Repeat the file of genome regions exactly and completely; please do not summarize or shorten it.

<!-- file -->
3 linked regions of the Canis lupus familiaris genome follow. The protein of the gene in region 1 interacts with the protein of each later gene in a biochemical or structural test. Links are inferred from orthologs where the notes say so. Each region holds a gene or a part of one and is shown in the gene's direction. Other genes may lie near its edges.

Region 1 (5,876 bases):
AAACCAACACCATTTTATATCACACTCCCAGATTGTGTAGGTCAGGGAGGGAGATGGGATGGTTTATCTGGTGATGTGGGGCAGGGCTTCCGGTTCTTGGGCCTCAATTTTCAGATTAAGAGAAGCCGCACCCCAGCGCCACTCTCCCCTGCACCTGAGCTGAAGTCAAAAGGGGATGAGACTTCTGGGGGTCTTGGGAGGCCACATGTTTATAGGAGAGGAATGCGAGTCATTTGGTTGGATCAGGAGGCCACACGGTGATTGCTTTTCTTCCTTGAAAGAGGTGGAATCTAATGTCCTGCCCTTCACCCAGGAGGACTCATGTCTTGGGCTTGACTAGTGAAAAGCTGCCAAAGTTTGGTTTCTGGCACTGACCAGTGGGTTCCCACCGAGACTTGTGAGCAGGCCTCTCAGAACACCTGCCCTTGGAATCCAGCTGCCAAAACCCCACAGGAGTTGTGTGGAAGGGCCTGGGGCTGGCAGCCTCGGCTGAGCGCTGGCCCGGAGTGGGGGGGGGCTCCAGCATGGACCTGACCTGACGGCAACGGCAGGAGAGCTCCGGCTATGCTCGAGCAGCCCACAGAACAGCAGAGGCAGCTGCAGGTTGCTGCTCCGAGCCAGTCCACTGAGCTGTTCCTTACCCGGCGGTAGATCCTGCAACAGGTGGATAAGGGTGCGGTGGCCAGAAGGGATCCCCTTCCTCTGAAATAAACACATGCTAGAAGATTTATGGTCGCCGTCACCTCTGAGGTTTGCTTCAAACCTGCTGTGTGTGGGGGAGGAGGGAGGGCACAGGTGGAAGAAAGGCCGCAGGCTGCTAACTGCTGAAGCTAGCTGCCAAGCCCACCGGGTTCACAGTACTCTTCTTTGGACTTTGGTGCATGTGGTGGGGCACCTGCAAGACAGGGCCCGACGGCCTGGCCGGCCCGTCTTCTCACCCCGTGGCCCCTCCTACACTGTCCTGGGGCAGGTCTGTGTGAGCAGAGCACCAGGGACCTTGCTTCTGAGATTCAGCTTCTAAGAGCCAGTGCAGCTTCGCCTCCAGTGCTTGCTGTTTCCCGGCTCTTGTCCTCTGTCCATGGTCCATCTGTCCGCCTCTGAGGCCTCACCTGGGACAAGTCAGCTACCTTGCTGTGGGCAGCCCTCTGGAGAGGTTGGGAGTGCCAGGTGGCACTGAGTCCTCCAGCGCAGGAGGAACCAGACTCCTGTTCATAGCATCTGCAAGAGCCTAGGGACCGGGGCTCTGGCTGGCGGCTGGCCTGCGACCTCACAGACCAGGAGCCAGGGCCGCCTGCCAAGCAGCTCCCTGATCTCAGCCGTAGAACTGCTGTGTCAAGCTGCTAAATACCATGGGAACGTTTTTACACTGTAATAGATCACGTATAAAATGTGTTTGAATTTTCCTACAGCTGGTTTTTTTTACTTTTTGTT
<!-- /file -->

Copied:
3 linked regions of the Canis lupus familiaris genome follow. The protein of the gene in region 1 interacts with the protein of each later gene in a biochemical or structural test. Links are inferred from orthologs where the notes say so. Each region holds a gene or a part of one and is shown in the gene's direction. Other genes may lie near its edges.

Region 1 (5,876 bases):
AAACCAACACCATTTTATATCACACTCCCAGATTGTGTAGGTCAGGGAGGGAGATGGGATGGTTTATCTGGTGATGTGGGGCAGGGCTTCCGGTTCTTGGGCCTCAATTTTCAGATTAAGAGAAGCCGCACCCCAGCGCCACTCTCCCCTGCACCTGAGCTGAAGTCAAAAGGGGATGAGACTTCTGGGGGTCTTGGGAGGCCACATGTTTATAGGAGAGGAATGCGAGTCATTTGGTTGGATCAGGAGGCCACACGGTGATTGCTTTTCTTCCTTGAAAGAGGTGGAATCTAATGTCCTGCCCTTCACCCAGGAGGACTCATGTCTTGGGCTTGACTAGTGAAAAGCTGCCAAAGTTTGGTTTCTGGCACTGACCAGTGGGTTCCCACCGAGACTTGTGAGCAGGCCTCTCAGAACACCTGCCCTTGGAATCCAGCTGCCAAAACCCCACAGGAGTTGTGTGGAAGGGCCTGGGGCTGGCAGCCTCGGCTGAGCGCTGGCCCGGAGTGGGGGGGGGCTCCAGCATGGACCTGACCTGACGGCAACGGCAGGAGAGCTCCGGCTATGCTCGAGCAGCCCACAGAACAGCAGAGGCAGCTGCAGGTTGCTGCTCCGAGCCAGTCCACTGAGCTGTTCCTTACCCGGCGGTAGATCCTGCAACAGGTGGATAAGGGTGCGGTGGCCAGAAGGGATCCCCTTCCTCTGAAATAAACACATGCTAGAAGATTTATGGTCGCCGTCACCTCTGAGGTTTGCTTCAAACCTGCTGTGTGTGGGGGAGGAGGGAGGGCACAGGTGGAAGAAAGGCCGCAGGCTGCTAACTGCTGAAGCTAGCTGCCAAGCCCACCGGGTTCACAGTACTCTTCTTTGGACTTTGGTGCATGTGGTGGGGCACCTGCAAGACAGGGCCCGACGGCCTGGCCGGCCCGTCTTCTCACCCCGTGGCCCCTCCTACACTGTCCTGGGGCAGGTCTGTGTGAGCAGAGCACCAGGGACCTTGCTTCTGAGATTCAGCTTCTAAGAGCCAGTGCAGCTTCGCCTCCAGTGCTTGCTGTTTCCCGGCTCTTGTCCTCTGTCCATGGTCCATCTGTCCGCCTCTGAGGCCTCACCTGGGACAAGTCAGCTACCTTGCTGTGGGCAGCCCTCTGGAGAGGTTGGGAGTGCCAGGTGGCACTGAGTCCTCCAGCGCAGGAGGAACCAGACTCCTGTTCATAGCATCTGCAAGAGCCTAGGGACCGGGGCTCTGGCTGGCGGCTGGCCTGCGACCTCACAGACCAGGAGCCAGGGCCGCCTGCCAAGCAGCTCCCTGATCTCAGCCGTAGAACTGCTGTGTCAAGCTGCTAAATACCATGGGAACGTTTTTACACTGTAATAGATCACGTATAAAATGTGTTTGAATTTTCCTACAGCTGGTTTTTTTTACTTTTTGTT